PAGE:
B. Minor Point 2: Financial problems are often correlated with unhealthy lifestyle choices such unhealthy food choices, overconsumption/abuse of alcohol, chain smoking, abusive relationships, etc. (cite sources).

VII. Conclusion

A. Restatement of Thesis: Students who drop out of high school are at a higher risk for both mental and physical health problems throughout their lives.
B. Next Steps: Society needs educational advocates; educators need to be aware of this situation and strive for student retention in order to promote healthy lifestyles and warn students of the risks associated with dropping out of school.

Introduction/Context

Your introduction provides context to your readers to prepare them for your paper’s argument or purpose. An introduction should begin with discussion of your specific topic (not a broad background overview) and provide just enough context (definitions of key terms, for example) to prepare your readers for your thesis or purpose statement..

Thesis/Purpose Statement

A thesis or purpose statement should come at the end of your introduction and state clearly and concisely what the purpose or central argument of your paper is. The introduction prepares your reader for this statement, and the rest of the paper follows in support of it.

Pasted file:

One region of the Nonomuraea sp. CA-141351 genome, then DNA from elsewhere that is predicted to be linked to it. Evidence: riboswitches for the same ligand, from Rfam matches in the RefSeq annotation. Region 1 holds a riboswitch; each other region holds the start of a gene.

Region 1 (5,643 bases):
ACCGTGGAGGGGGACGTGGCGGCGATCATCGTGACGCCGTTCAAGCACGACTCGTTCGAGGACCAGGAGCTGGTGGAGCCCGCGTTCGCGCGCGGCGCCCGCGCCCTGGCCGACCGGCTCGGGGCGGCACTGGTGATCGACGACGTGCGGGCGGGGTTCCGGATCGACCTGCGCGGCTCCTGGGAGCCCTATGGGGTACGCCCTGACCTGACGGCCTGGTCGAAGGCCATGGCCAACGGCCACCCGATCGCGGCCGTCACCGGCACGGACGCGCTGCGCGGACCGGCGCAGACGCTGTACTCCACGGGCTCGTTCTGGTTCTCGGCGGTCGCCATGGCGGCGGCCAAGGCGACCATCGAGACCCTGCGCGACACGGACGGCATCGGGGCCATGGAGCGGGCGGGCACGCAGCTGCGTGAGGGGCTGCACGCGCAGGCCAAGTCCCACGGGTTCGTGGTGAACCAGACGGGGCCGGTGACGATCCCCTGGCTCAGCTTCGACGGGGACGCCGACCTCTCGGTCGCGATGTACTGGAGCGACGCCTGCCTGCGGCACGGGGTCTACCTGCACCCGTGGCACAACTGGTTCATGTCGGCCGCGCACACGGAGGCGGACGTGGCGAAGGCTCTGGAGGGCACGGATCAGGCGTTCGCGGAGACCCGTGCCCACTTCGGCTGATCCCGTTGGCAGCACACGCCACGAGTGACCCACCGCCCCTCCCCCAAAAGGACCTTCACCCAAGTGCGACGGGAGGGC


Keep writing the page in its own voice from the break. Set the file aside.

Background

After the initial introduction, background on your topic often follows. This paragraph helps to introduce your audience to any needed information to understand the importance of your topic.

Major & Minor Points

Major points are the building blocks of your paper. Major points build on each other, moving the paper forward and toward its conclusion. Each major point should be a clear claim that relates to the central argument of your paper.

Sample Major Point: Employment and physical health may be a good first major point for this sample paper. Here, a student might discuss how dropping out of high school often leads to fewer employment opportunities, and those employment opportunities that are available tend to be correlated with poor work environments and low pay.

Minor points are subtopics within your major points. Minor points develop the nuances of your major points but may not be significant enough to warrant extended attention on their own. These may come in the form of statistics, examples from your sources, or supporting ideas.

Sample Minor Point: A sample minor point of the previous major point (employment and physical health) might address worker injury or the frequent lack of health insurance benefits offered by low-paying employers.

The rest of the body of your paper will be made up of more major and minor points. Each major point should advance the paper’s central argument, often building on the previous points, until you have provided enough evidence and analysis to justify your paper’s conclusion.

Conclusion

Your conclusion both restates your paper’s major claim and ties that claim into a larger discussion. Rather than simply reiterating each major and minor point, quickly revisit your thesis statement and focus on ending the paper by tying your thesis into current research in your field, next steps for other researchers, your broader studies, or other future implications.

Assignment: Use the model outline above to compose and outline of your paper.